Macri Bill Proposes Banning New Fossil Fuel Cars in 2030

A women charges an electric sedan.
A woman charges an electric car. (Credit: Puget Sound Clean Air Agency)

All new cars sold in Washington in 2030 or thereafter would be electric if House Bill 1204 or senate companion bill Senate Bill 5256 becomes law. Representative Nicole Macri (D-Seattle) first brought the Clean Cars 2030 bill to hearing in 2020. Her bill returns this year, with its first hearing is scheduled at 3:30pm today (February 1st).

The climate crisis has only worsened in the intervening year, including a terrible wildfire season that saw five million acres of forest land burn on the West Coast. Though the 2021 legislative session will be dominated by Covid-related legislation, many lawmakers also acknowledge the looming and overdue nature of climate action.

“Vehicle emissions are the number one source of emissions in Washington state,” Rep. Macri said. “All the data says we’re in the worst case scenario in how quickly climate change is happening. So, we are way behind on what we’re way behind what we should be doing. It’s going to take a multi-prong effort. It’s going to take Clean Fuels [House Bill 1091]. There are proposals for carbon pricing. This is just another way that the legislature can say that we need to move more quickly.”

Last year, Matthew Metz–founder and co-executive director of Coltura, which helped draft the previous iteration of the bill (House Bill 2515)–covered the factors that would make a shift toward electric cars feasible and beneficial in a guest piece with The Urbanist. Metz listed falling prices and competitive costs of ownership, increasing range, better charging infrastructure, and capable enough grid. Coltura projects owning and operating an electric car will be cheaper than a gas-powered car by 2025.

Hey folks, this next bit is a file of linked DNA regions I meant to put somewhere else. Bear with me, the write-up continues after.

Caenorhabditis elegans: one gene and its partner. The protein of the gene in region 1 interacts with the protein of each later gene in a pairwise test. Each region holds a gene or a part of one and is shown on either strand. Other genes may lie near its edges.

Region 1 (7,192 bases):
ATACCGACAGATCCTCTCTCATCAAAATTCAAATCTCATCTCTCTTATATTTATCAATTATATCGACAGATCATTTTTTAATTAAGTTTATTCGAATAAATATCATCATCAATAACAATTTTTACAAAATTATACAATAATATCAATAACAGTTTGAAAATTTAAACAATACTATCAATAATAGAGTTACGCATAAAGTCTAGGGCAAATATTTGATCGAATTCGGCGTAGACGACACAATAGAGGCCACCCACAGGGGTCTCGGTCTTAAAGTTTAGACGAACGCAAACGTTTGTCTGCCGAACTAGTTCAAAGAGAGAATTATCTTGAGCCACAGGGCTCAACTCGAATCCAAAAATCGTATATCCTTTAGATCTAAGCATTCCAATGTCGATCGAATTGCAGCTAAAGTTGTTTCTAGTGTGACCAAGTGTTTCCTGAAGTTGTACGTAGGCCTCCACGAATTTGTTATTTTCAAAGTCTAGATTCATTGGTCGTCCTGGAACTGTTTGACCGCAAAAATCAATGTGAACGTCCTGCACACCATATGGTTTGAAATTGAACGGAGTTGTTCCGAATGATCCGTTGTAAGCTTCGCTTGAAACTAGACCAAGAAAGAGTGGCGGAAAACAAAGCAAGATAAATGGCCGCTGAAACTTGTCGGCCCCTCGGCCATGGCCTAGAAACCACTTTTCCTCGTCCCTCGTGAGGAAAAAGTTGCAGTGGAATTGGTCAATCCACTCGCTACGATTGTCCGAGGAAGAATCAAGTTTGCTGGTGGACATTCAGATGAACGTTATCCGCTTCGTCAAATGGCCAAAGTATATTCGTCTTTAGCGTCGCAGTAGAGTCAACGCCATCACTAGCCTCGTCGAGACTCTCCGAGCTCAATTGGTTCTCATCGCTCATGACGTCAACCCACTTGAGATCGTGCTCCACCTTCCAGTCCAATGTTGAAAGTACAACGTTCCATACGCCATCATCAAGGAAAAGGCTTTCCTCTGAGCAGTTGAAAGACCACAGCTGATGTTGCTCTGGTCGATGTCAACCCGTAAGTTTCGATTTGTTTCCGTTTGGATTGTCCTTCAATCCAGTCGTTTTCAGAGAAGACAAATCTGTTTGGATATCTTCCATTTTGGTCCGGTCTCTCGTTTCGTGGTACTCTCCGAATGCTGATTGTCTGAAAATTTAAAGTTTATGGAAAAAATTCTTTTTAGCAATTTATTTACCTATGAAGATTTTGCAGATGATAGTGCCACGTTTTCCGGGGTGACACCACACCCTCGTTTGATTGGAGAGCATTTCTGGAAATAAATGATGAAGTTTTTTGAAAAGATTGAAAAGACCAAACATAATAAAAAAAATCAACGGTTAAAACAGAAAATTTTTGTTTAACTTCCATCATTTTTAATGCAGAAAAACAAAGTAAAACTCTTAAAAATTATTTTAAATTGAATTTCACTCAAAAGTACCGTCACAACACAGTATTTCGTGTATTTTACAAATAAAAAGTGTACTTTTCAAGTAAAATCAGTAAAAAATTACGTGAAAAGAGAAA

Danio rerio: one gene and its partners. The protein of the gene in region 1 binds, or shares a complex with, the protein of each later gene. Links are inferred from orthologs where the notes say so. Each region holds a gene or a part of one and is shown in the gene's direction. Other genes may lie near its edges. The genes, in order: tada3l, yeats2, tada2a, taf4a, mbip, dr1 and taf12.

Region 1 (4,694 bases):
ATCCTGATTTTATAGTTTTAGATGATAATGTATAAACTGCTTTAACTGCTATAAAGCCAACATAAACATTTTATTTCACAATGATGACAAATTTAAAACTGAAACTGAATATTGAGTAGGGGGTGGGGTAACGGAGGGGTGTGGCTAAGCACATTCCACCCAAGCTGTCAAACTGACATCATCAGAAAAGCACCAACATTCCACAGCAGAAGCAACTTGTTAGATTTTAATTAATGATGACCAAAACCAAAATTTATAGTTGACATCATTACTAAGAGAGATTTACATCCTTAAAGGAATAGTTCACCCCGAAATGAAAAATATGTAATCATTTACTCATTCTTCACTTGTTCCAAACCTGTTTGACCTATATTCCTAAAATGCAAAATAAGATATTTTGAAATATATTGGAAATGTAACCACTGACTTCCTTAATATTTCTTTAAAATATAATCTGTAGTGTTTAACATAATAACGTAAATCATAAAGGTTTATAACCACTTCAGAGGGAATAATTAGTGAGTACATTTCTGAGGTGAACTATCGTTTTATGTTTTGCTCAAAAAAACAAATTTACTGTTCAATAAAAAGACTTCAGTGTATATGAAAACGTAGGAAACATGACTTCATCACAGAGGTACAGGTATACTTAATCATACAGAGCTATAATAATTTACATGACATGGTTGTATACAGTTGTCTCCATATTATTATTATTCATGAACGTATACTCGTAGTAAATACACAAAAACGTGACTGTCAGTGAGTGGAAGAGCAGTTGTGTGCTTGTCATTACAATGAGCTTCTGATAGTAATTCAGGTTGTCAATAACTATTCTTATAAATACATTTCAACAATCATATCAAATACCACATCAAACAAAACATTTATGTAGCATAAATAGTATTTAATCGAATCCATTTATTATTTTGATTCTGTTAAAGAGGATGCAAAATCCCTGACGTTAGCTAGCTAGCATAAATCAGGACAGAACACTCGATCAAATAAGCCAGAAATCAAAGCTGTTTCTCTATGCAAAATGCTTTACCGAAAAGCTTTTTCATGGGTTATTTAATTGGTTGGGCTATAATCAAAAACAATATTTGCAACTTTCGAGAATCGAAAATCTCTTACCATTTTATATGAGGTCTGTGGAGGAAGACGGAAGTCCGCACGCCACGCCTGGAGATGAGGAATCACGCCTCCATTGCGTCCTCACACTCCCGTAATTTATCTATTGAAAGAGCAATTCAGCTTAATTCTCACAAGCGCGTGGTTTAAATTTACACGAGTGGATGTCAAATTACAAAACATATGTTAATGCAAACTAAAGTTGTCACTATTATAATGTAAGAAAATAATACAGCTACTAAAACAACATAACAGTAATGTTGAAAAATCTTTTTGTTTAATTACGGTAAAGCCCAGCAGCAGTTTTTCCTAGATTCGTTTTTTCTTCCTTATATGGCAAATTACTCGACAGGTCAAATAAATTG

A year later, the automotive industry has certainly trended in the direction of electric cars–though for now American car sales remain dominated by gas-guzzling SUVs, a trend that has also exacerbated the pedestrian safety crisis. On Thursday (January 28th), General Motors said that it would be phasing out petroleum-powered cars and trucks by 2035, just a day after the White House announced a federal fleet transition to zero-emissions vehicles. Players like Baidu are planning to enter the electric vehicle market in China, where electric cars can avoid the country’s license plate quota. Existing electric car manufacturers are planning to offer dozens of electric car models to properly fill the niches that petroleum-powered cars do today.

The Clean Cars 2030 bill would accelerate the pace of electrification from a tentative date of 2035, assuming California’s law holds up to legal challenges–thankfully, the Biden administration has dropped the Trump administration’s federal challenge of that law. Washington has passed legislation piggybacking on California’s law, but accelerating the pace by five years would be significant, sending a signal to carmakers to switch to electric sooner and a signal to government to pick up the pace of rolling out charging infrastructure. That charging infrastructure in turn could benefit transit providers, e-bikes, carsharing, and smart grids.

What’s different in this year’s bill

This year’s bills return with some major alterations. In section one, the bill adds two new statements on utilization of electric vehicles as extensions to smart grid infrastructure. It acknowledges the potential for electric car batteries as a balancing and storage resource for the grid, which could help with the variability of wind and solar energy, provide backup power during outages, and reduce energy costs. This capability would only be possible with smart grid technology to help coordinate the flow and use of electricity. Seattle has been working on implementing smart grid improvements to our local grid with advanced metering infrastructure and a microgrid demonstration, but our power grid is far from being intelligent enough to fully realize the storage capacity of electric cars.